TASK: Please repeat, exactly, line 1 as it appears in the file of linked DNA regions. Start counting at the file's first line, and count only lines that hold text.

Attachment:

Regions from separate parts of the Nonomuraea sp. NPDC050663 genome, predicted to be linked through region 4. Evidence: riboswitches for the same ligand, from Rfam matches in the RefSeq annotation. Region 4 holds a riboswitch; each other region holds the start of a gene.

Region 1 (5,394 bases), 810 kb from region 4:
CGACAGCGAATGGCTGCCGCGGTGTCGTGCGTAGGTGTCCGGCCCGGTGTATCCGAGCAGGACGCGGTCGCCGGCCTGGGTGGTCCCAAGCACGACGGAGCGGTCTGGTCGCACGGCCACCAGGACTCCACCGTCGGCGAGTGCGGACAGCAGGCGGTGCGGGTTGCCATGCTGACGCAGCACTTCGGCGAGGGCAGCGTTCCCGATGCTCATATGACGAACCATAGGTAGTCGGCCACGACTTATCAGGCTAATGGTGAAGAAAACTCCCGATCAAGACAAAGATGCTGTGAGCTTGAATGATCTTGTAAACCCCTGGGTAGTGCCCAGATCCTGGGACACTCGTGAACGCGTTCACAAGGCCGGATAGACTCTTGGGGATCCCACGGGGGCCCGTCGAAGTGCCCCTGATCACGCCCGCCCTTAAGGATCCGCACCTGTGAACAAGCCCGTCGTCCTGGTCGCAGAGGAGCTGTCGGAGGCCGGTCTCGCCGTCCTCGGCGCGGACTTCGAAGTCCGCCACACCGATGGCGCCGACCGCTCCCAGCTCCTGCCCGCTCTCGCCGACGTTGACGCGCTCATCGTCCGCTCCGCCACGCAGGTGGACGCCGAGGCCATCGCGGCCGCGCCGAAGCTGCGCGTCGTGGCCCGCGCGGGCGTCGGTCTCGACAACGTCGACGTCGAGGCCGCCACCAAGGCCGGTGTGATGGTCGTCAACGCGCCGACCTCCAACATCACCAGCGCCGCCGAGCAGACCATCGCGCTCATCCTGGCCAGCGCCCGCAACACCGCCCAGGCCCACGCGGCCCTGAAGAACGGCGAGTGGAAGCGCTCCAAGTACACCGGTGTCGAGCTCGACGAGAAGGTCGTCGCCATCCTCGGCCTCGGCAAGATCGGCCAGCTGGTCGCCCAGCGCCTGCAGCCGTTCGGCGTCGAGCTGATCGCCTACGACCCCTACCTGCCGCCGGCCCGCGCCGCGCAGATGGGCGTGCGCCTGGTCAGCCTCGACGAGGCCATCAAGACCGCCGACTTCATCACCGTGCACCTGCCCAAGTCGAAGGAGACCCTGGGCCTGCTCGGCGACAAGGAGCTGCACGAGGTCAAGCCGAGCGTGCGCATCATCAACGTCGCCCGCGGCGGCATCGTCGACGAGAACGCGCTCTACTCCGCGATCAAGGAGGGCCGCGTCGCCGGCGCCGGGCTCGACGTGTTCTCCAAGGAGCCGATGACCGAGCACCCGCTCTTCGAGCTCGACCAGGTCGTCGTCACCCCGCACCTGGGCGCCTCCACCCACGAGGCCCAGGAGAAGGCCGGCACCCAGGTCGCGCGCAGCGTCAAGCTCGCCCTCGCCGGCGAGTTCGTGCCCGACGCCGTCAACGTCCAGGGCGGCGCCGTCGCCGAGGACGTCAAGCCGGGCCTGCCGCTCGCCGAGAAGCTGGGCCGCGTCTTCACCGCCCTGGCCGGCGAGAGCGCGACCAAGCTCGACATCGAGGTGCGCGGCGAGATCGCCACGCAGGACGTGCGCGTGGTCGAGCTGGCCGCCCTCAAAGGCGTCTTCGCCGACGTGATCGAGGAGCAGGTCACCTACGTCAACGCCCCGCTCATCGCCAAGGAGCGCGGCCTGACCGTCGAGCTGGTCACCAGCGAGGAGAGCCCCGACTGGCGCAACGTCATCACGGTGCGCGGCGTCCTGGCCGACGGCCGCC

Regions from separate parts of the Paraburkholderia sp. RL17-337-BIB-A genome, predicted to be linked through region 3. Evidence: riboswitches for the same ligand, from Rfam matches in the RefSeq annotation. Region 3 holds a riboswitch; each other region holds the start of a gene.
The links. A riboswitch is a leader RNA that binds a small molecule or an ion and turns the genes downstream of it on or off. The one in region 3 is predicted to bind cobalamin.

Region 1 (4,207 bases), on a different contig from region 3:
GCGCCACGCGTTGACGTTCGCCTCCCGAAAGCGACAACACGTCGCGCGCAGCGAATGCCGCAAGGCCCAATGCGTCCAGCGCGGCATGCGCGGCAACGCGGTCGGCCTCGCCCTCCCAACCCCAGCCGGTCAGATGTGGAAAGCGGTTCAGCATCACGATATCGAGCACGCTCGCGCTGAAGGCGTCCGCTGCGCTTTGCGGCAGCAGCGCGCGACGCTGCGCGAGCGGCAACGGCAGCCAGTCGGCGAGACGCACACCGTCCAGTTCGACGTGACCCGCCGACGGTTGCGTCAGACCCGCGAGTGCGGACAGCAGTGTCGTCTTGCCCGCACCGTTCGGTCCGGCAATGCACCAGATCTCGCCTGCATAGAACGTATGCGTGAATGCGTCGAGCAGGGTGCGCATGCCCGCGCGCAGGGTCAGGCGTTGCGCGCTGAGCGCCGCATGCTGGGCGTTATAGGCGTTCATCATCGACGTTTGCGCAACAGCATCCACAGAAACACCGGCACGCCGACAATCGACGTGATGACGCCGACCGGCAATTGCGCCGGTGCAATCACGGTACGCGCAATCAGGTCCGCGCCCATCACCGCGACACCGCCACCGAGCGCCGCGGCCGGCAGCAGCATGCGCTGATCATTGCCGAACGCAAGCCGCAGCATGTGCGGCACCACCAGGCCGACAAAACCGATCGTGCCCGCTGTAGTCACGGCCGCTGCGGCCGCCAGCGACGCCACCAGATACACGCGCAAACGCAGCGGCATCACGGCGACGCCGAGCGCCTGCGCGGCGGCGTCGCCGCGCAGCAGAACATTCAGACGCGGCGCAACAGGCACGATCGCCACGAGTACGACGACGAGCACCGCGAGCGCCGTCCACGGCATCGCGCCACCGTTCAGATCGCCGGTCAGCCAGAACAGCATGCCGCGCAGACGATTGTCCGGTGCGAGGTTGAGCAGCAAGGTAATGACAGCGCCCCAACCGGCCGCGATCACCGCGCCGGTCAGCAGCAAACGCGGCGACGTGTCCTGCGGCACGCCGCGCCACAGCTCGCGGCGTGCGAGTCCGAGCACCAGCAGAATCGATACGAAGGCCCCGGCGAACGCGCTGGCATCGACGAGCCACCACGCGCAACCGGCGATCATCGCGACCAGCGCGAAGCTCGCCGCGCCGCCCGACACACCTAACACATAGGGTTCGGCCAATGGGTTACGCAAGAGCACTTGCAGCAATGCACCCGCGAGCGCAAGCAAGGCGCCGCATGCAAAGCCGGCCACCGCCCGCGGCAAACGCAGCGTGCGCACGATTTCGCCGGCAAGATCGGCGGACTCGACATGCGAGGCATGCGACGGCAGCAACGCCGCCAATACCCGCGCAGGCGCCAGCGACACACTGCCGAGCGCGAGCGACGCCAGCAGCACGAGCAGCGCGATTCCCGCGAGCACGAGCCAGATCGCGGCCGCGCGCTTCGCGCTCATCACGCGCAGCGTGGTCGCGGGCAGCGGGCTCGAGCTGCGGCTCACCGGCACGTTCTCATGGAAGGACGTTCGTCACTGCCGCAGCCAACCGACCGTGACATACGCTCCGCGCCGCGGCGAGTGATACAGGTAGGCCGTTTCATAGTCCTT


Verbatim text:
Regions from separate parts of the Nonomuraea sp. NPDC050663 genome, predicted to be linked through region 4. Evidence: riboswitches for the same ligand, from Rfam matches in the RefSeq annotation. Region 4 holds a riboswitch; each other region holds the start of a gene.